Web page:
"I must admit that I look forward to Harvey's party every year," he mused. He stared at the wisp of smoke curling from the end of the cigarette. "It's nice to have everyone in the same place at the same time."
"Why Chief, I do believe you are getting sentimental on me."
He laughed. "When you get to be my age, you'll understand. Most of us have known each other since college, and I've known Harvey most of my life. I look at them and remember a carefree time before crime and murder befouled my youthful exuberance."
Della laughed. "I've heard stories, Chief. Your youthful exuberance is famously intact."
Perry frowned. "Who's been telling you stories?"
She stood, shook out her skirt and smiled enigmatically. "I could never betray a confidence."
"If it was Harvey, I can tell you a thing or three about him. Or four or five."
She pushed the chair she used when taking dictation close to the side of his desk. "I will not bargain with you." She held up her hand as he opened his mouth to speak. "And, I will not tell you what stories I was told."
"That's condemning a man without a defense, Della. We fight against that every day."
"There was much corroborating testimony."
"Ah, but did you weigh the veracity of the witnesses against that testimony?"
"Are you repudiating your friends?"
"Not at all. I'm a realist. I know those jokers would say anything to impress a pretty woman."
She smiled. "Did you say that to impress me?"
"Not at all. You are a very pretty woman. I was merely stating a fact."
She stuck her tongue out at him.
"Weren't you ever told that pretty is as pretty does?"
An odd expression crossed her face and she shifted her eyes from his to the floor. "Only every waking moment."
She looked up at him, a forced smile on her lips. "Nothing."
"Della, if what I said upset you –"
"It didn't upset me, Chief," she said hastily, wanting to recapture their easy banter. "It just brought back a childhood memory. It's nothing."
He leaned forward and stubbed out his cigarette. "Why don't you think you're pretty, Della? Because you are. Actually, you are quite beautiful."
The same odd expression appeared on her face. "This is hardly a proper topic of conversation for the office, Chief."
"I wish you would stop deflecting. Tell me." He could tell she was uncomfortable with the shift in their conversation. She had imparted very little about her childhood. He sensed it had been far from idyllic, but aside from hints such as this, she wouldn't tell him anything.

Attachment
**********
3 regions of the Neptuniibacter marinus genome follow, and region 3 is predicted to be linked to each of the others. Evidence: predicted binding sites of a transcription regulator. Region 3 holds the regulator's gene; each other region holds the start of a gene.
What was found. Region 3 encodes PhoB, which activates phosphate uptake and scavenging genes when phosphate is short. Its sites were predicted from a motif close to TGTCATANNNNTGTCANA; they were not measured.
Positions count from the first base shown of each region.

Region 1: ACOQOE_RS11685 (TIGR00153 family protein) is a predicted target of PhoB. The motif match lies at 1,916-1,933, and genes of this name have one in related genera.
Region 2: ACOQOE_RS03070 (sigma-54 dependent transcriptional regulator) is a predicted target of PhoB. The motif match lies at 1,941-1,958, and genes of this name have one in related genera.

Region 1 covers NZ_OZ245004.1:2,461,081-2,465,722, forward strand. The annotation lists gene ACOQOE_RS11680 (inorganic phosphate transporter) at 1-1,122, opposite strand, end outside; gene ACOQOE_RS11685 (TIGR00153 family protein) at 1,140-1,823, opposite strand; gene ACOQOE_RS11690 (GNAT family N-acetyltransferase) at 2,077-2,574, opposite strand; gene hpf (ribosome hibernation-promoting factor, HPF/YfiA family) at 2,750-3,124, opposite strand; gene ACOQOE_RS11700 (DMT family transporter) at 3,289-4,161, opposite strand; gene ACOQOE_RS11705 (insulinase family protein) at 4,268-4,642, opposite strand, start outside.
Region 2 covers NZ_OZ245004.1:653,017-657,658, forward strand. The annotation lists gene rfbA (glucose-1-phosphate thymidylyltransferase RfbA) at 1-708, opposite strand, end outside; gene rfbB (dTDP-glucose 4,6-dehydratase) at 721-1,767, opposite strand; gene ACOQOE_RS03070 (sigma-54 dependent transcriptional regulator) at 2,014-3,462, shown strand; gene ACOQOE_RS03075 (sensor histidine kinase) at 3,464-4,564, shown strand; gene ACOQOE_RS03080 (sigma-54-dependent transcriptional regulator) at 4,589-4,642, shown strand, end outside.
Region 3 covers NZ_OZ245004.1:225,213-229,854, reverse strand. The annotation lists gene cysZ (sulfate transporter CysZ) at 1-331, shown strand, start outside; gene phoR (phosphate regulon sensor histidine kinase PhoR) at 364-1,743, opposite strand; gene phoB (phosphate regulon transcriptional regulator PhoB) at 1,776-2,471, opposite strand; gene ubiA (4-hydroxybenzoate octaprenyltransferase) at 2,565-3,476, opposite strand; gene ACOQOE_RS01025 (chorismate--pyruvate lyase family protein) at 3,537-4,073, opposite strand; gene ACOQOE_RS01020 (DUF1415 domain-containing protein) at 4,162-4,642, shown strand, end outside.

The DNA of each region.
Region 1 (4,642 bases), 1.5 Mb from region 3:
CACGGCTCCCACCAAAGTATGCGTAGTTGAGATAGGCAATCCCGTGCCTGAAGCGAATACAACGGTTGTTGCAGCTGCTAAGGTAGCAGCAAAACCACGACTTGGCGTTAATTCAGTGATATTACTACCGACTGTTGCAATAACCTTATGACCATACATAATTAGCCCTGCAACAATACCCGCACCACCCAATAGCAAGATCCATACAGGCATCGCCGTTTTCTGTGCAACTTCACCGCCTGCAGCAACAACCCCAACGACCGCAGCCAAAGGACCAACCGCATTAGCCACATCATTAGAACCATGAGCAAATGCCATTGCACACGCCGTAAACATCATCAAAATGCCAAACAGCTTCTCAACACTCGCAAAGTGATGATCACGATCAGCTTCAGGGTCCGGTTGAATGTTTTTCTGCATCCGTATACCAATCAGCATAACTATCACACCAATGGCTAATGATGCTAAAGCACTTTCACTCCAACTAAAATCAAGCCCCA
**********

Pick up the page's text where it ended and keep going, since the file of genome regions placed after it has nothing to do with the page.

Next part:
She shrugged. "My grandmother used to say that to me. She was overly concerned with looks."
"Then she must have been very pleased with yours."
She smiled at him wistfully for a few seconds. "You are awfully nice."
He smiled at her wistfully for a few seconds. "And you're not going to tell me a thing, are you?"
She abruptly turned on her heel and headed toward her office. "Nope," she confirmed.
He chuckled. "All right, mysterious lady. How about we knock off right at five, have cocktails, and then pay a visit to Luigi for some eggplant parmigiana?"
She stopped at the connecting door, her hand on the knob. "That sounds wonderful, but I'm afraid I have an appointment tonight." Estelle had begged her to help with a last-minute show scheduled for another function hosted by the Beverly Hills Ladies Society. The promise of another dress as payment for her services had been too tempting and Della had agreed.
"Della, are you all right?"
"I'm perfectly fine. Why do you ask?"
"All these 'appointments'…are you sick?" Perversely he hoped she would say yes, because the alternative pained him too much to think about.
"I'm not sick," she said softly. "I told you I have a life outside the office, Chief. Right now that life is a bit hectic. And I made it even more hectic by deciding to take a vacation."
He hoped his glum attitude wasn't apparent on his face. He knew rationally she had a right to her privacy, but he'd thought that after Thanksgiving, after she'd allowed him to remove her stockings while they lay in front of the fire at his apartment, she would open up a bit more. She was so honest in the moment, but when it came to her personal life, she was still guarded and closed off. "I'm glad you're not sick," he said lamely, not wanting to think about her being away from him.
"Chief, don't pout. Some day I'll tell you all about these appointments. Right now, I don't want to discuss them."